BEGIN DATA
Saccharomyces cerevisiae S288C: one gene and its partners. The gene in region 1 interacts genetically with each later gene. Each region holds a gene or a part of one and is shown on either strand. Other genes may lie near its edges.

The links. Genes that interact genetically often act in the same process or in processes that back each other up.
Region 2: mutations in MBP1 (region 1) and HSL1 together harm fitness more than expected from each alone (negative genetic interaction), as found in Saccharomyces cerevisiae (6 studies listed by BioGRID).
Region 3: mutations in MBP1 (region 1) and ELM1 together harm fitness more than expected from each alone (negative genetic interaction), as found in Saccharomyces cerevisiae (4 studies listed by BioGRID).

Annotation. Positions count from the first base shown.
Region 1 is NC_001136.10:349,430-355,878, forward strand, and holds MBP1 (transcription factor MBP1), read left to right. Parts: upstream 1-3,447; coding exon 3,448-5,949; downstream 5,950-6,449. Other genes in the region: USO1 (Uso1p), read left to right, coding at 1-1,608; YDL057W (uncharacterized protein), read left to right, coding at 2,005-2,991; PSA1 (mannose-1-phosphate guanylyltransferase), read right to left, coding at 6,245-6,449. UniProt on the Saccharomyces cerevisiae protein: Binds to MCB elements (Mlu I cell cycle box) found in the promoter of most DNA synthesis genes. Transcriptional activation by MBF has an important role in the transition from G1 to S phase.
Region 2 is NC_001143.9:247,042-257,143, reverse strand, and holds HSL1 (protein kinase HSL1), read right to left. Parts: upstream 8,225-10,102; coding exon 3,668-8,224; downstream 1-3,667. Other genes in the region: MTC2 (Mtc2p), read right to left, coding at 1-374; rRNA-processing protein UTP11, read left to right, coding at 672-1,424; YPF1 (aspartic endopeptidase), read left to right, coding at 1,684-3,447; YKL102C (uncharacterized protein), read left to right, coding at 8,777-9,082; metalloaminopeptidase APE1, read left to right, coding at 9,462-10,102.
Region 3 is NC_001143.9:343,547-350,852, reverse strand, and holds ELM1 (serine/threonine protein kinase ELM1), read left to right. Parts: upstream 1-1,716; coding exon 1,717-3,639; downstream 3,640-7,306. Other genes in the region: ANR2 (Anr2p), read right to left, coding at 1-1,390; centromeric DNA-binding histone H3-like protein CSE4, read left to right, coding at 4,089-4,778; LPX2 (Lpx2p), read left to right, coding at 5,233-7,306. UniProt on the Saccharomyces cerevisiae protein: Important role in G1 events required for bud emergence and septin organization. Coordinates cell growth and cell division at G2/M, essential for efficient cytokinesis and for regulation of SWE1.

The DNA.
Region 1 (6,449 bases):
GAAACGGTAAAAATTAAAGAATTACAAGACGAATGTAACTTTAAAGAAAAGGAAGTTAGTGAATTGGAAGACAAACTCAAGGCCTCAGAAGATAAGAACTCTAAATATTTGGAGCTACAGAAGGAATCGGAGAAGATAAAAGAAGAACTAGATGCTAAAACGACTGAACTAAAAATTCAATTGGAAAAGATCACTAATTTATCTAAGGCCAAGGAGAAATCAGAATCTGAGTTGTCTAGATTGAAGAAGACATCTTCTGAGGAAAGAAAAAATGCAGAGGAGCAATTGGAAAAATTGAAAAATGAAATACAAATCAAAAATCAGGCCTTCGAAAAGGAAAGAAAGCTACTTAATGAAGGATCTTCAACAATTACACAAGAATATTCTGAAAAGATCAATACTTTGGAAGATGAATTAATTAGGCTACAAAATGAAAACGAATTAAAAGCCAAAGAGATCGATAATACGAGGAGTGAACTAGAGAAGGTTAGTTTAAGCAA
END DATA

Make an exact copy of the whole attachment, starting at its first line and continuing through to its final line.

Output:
Saccharomyces cerevisiae S288C: one gene and its partners. The gene in region 1 interacts genetically with each later gene. Each region holds a gene or a part of one and is shown on either strand. Other genes may lie near its edges.

The links. Genes that interact genetically often act in the same process or in processes that back each other up.
Region 2: mutations in MBP1 (region 1) and HSL1 together harm fitness more than expected from each alone (negative genetic interaction), as found in Saccharomyces cerevisiae (6 studies listed by BioGRID).
Region 3: mutations in MBP1 (region 1) and ELM1 together harm fitness more than expected from each alone (negative genetic interaction), as found in Saccharomyces cerevisiae (4 studies listed by BioGRID).

Annotation. Positions count from the first base shown.
Region 1 is NC_001136.10:349,430-355,878, forward strand, and holds MBP1 (transcription factor MBP1), read left to right. Parts: upstream 1-3,447; coding exon 3,448-5,949; downstream 5,950-6,449. Other genes in the region: USO1 (Uso1p), read left to right, coding at 1-1,608; YDL057W (uncharacterized protein), read left to right, coding at 2,005-2,991; PSA1 (mannose-1-phosphate guanylyltransferase), read right to left, coding at 6,245-6,449. UniProt on the Saccharomyces cerevisiae protein: Binds to MCB elements (Mlu I cell cycle box) found in the promoter of most DNA synthesis genes. Transcriptional activation by MBF has an important role in the transition from G1 to S phase.
Region 2 is NC_001143.9:247,042-257,143, reverse strand, and holds HSL1 (protein kinase HSL1), read right to left. Parts: upstream 8,225-10,102; coding exon 3,668-8,224; downstream 1-3,667. Other genes in the region: MTC2 (Mtc2p), read right to left, coding at 1-374; rRNA-processing protein UTP11, read left to right, coding at 672-1,424; YPF1 (aspartic endopeptidase), read left to right, coding at 1,684-3,447; YKL102C (uncharacterized protein), read left to right, coding at 8,777-9,082; metalloaminopeptidase APE1, read left to right, coding at 9,462-10,102.
Region 3 is NC_001143.9:343,547-350,852, reverse strand, and holds ELM1 (serine/threonine protein kinase ELM1), read left to right. Parts: upstream 1-1,716; coding exon 1,717-3,639; downstream 3,640-7,306. Other genes in the region: ANR2 (Anr2p), read right to left, coding at 1-1,390; centromeric DNA-binding histone H3-like protein CSE4, read left to right, coding at 4,089-4,778; LPX2 (Lpx2p), read left to right, coding at 5,233-7,306. UniProt on the Saccharomyces cerevisiae protein: Important role in G1 events required for bud emergence and septin organization. Coordinates cell growth and cell division at G2/M, essential for efficient cytokinesis and for regulation of SWE1.

The DNA.
Region 1 (6,449 bases):
GAAACGGTAAAAATTAAAGAATTACAAGACGAATGTAACTTTAAAGAAAAGGAAGTTAGTGAATTGGAAGACAAACTCAAGGCCTCAGAAGATAAGAACTCTAAATATTTGGAGCTACAGAAGGAATCGGAGAAGATAAAAGAAGAACTAGATGCTAAAACGACTGAACTAAAAATTCAATTGGAAAAGATCACTAATTTATCTAAGGCCAAGGAGAAATCAGAATCTGAGTTGTCTAGATTGAAGAAGACATCTTCTGAGGAAAGAAAAAATGCAGAGGAGCAATTGGAAAAATTGAAAAATGAAATACAAATCAAAAATCAGGCCTTCGAAAAGGAAAGAAAGCTACTTAATGAAGGATCTTCAACAATTACACAAGAATATTCTGAAAAGATCAATACTTTGGAAGATGAATTAATTAGGCTACAAAATGAAAACGAATTAAAAGCCAAAGAGATCGATAATACGAGGAGTGAACTAGAGAAGGTTAGTTTAAGCAA